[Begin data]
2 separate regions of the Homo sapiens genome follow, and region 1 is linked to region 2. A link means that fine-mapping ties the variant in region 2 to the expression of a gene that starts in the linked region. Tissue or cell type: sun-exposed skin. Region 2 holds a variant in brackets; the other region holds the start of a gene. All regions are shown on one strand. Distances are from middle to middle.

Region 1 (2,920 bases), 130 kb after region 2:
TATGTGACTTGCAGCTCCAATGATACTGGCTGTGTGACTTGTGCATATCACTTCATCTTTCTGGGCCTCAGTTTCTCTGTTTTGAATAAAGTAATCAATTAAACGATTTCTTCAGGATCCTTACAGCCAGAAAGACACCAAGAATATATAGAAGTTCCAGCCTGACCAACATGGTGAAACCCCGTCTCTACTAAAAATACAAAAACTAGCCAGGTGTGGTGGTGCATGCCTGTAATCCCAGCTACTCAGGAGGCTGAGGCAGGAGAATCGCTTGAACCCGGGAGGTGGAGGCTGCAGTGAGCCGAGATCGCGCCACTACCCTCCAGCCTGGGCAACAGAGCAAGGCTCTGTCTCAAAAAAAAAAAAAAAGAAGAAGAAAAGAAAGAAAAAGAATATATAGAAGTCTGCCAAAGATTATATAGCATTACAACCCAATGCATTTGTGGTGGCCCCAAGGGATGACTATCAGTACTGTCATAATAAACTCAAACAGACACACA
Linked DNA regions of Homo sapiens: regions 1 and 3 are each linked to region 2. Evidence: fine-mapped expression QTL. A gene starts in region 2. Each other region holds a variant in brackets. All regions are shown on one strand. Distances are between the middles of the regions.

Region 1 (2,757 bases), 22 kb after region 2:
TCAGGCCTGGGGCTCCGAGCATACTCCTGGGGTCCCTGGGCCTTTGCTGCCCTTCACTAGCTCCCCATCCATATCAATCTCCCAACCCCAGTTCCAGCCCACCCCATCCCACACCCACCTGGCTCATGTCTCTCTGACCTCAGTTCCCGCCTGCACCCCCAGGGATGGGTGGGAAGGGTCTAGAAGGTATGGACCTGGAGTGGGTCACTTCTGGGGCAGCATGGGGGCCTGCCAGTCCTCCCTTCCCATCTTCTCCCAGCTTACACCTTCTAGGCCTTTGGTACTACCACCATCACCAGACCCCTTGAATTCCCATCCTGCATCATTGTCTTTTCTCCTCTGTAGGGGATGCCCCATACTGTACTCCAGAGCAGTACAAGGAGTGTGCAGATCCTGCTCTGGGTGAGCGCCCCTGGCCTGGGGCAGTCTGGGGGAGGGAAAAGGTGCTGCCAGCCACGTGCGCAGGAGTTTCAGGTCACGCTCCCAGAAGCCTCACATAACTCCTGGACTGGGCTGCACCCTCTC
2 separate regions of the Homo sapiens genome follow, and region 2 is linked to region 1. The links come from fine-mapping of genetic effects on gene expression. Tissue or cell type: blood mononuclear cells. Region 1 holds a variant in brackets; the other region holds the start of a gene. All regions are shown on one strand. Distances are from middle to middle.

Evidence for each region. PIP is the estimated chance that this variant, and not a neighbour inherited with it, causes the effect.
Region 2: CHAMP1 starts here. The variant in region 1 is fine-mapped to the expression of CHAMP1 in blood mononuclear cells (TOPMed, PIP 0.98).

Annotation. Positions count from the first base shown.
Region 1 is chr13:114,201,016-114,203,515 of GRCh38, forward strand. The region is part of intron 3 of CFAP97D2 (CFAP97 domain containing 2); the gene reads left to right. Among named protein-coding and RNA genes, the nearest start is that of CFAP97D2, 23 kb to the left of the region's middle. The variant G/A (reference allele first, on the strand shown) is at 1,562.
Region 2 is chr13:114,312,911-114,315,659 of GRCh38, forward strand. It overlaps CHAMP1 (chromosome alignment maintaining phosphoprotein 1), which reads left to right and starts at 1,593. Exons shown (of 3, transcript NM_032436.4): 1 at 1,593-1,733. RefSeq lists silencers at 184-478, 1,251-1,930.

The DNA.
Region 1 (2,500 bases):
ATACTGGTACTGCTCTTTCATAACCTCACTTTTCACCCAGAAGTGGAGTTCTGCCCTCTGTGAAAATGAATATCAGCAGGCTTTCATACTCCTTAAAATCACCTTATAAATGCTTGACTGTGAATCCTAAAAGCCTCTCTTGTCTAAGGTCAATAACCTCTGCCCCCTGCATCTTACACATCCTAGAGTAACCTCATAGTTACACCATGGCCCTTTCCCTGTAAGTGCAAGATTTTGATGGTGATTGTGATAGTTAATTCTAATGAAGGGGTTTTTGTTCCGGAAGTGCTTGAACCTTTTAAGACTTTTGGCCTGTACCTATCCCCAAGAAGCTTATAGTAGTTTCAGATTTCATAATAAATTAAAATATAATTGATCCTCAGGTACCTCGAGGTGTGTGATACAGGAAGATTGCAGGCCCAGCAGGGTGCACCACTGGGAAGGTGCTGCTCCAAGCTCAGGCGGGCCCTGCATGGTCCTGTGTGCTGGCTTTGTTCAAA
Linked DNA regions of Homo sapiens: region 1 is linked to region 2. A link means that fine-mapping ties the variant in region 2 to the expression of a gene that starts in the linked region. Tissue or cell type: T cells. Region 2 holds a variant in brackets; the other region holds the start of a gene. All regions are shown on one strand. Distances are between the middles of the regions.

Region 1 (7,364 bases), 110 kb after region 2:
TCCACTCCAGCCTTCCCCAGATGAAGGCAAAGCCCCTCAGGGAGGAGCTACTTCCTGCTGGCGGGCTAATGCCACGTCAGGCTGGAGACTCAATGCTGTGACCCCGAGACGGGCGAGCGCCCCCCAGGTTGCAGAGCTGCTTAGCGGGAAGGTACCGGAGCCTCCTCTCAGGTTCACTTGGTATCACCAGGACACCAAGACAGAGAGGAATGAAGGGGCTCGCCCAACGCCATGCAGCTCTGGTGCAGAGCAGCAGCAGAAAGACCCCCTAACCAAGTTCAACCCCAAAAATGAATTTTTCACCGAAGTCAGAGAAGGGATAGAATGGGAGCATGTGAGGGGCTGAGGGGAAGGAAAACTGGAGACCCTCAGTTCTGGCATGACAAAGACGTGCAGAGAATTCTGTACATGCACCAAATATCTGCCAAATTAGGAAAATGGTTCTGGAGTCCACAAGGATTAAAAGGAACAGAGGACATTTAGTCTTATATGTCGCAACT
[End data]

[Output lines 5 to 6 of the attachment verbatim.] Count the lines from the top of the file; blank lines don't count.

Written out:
Region 1 (2,757 bases), 22 kb after region 2:
TCAGGCCTGGGGCTCCGAGCATACTCCTGGGGTCCCTGGGCCTTTGCTGCCCTTCACTAGCTCCCCATCCATATCAATCTCCCAACCCCAGTTCCAGCCCACCCCATCCCACACCCACCTGGCTCATGTCTCTCTGACCTCAGTTCCCGCCTGCACCCCCAGGGATGGGTGGGAAGGGTCTAGAAGGTATGGACCTGGAGTGGGTCACTTCTGGGGCAGCATGGGGGCCTGCCAGTCCTCCCTTCCCATCTTCTCCCAGCTTACACCTTCTAGGCCTTTGGTACTACCACCATCACCAGACCCCTTGAATTCCCATCCTGCATCATTGTCTTTTCTCCTCTGTAGGGGATGCCCCATACTGTACTCCAGAGCAGTACAAGGAGTGTGCAGATCCTGCTCTGGGTGAGCGCCCCTGGCCTGGGGCAGTCTGGGGGAGGGAAAAGGTGCTGCCAGCCACGTGCGCAGGAGTTTCAGGTCACGCTCCCAGAAGCCTCACATAACTCCTGGACTGGGCTGCACCCTCTC